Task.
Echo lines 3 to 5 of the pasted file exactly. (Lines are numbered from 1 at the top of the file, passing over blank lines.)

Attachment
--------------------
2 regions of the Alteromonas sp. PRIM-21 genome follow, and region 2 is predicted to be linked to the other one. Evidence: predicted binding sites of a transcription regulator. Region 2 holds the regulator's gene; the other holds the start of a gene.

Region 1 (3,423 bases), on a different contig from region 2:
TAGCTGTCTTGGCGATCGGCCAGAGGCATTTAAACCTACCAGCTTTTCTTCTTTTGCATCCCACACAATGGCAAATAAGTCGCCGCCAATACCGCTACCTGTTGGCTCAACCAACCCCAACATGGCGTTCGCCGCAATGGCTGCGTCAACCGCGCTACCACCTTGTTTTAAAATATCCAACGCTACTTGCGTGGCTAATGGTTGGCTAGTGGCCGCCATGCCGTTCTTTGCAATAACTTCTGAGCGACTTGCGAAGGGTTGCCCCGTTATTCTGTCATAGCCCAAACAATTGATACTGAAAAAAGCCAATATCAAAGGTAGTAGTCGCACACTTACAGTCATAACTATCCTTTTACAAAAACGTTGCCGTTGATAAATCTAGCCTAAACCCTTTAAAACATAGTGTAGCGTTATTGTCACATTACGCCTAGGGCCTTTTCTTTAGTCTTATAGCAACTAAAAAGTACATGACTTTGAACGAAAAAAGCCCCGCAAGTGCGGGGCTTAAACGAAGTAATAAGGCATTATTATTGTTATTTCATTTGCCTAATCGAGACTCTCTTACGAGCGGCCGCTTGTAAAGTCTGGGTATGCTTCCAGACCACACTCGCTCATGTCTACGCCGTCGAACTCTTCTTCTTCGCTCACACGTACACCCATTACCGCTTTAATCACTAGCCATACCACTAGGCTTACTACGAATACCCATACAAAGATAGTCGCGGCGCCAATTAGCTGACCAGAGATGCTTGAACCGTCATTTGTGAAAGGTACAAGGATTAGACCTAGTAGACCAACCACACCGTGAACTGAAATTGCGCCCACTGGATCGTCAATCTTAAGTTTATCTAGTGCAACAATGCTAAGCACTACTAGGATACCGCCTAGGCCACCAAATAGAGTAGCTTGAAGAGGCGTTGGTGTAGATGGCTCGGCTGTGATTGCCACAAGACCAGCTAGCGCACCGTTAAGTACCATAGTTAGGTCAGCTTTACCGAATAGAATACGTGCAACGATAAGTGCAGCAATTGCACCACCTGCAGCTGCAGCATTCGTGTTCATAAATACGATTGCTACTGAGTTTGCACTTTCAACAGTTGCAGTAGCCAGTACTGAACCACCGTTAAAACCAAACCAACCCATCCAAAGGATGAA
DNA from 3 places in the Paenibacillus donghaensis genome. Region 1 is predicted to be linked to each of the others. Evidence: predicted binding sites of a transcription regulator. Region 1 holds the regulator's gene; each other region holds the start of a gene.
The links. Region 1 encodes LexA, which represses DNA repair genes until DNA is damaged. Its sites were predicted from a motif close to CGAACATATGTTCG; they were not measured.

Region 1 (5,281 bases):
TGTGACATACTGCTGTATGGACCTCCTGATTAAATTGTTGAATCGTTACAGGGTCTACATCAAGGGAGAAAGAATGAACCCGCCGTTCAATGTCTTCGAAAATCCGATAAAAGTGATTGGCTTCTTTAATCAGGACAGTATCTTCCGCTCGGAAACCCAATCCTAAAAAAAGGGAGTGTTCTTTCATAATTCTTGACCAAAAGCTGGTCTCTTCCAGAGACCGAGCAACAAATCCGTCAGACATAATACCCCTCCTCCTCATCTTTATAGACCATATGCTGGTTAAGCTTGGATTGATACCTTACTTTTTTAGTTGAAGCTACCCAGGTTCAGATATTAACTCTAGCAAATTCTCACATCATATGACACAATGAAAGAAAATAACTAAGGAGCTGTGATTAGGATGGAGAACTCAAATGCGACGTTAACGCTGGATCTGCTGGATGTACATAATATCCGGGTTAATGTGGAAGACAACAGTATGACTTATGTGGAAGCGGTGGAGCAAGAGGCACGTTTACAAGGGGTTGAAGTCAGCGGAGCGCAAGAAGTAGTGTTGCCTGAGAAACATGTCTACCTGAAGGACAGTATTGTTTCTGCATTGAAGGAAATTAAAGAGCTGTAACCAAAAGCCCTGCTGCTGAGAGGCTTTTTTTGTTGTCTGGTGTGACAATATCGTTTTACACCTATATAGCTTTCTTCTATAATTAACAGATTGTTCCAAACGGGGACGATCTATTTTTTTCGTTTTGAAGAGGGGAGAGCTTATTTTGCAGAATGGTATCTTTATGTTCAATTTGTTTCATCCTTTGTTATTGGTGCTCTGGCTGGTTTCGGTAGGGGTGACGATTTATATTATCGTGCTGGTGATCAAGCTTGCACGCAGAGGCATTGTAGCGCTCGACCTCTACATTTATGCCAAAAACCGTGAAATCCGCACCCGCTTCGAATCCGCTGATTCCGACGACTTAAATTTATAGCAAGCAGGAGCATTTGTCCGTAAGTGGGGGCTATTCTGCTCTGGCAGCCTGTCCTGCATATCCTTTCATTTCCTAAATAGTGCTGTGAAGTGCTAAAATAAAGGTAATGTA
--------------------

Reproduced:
TAGCTGTCTTGGCGATCGGCCAGAGGCATTTAAACCTACCAGCTTTTCTTCTTTTGCATCCCACACAATGGCAAATAAGTCGCCGCCAATACCGCTACCTGTTGGCTCAACCAACCCCAACATGGCGTTCGCCGCAATGGCTGCGTCAACCGCGCTACCACCTTGTTTTAAAATATCCAACGCTACTTGCGTGGCTAATGGTTGGCTAGTGGCCGCCATGCCGTTCTTTGCAATAACTTCTGAGCGACTTGCGAAGGGTTGCCCCGTTATTCTGTCATAGCCCAAACAATTGATACTGAAAAAAGCCAATATCAAAGGTAGTAGTCGCACACTTACAGTCATAACTATCCTTTTACAAAAACGTTGCCGTTGATAAATCTAGCCTAAACCCTTTAAAACATAGTGTAGCGTTATTGTCACATTACGCCTAGGGCCTTTTCTTTAGTCTTATAGCAACTAAAAAGTACATGACTTTGAACGAAAAAAGCCCCGCAAGTGCGGGGCTTAAACGAAGTAATAAGGCATTATTATTGTTATTTCATTTGCCTAATCGAGACTCTCTTACGAGCGGCCGCTTGTAAAGTCTGGGTATGCTTCCAGACCACACTCGCTCATGTCTACGCCGTCGAACTCTTCTTCTTCGCTCACACGTACACCCATTACCGCTTTAATCACTAGCCATACCACTAGGCTTACTACGAATACCCATACAAAGATAGTCGCGGCGCCAATTAGCTGACCAGAGATGCTTGAACCGTCATTTGTGAAAGGTACAAGGATTAGACCTAGTAGACCAACCACACCGTGAACTGAAATTGCGCCCACTGGATCGTCAATCTTAAGTTTATCTAGTGCAACAATGCTAAGCACTACTAGGATACCGCCTAGGCCACCAAATAGAGTAGCTTGAAGAGGCGTTGGTGTAGATGGCTCGGCTGTGATTGCCACAAGACCAGCTAGCGCACCGTTAAGTACCATAGTTAGGTCAGCTTTACCGAATAGAATACGTGCAACGATAAGTGCAGCAATTGCACCACCTGCAGCTGCAGCATTCGTGTTCATAAATACGATTGCTACTGAGTTTGCACTTTCAACAGTTGCAGTAGCCAGTACTGAACCACCGTTAAAACCAAACCAACCCATCCAAAGGATGAA
DNA from 3 places in the Paenibacillus donghaensis genome. Region 1 is predicted to be linked to each of the others. Evidence: predicted binding sites of a transcription regulator. Region 1 holds the regulator's gene; each other region holds the start of a gene.
The links. Region 1 encodes LexA, which represses DNA repair genes until DNA is damaged. Its sites were predicted from a motif close to CGAACATATGTTCG; they were not measured.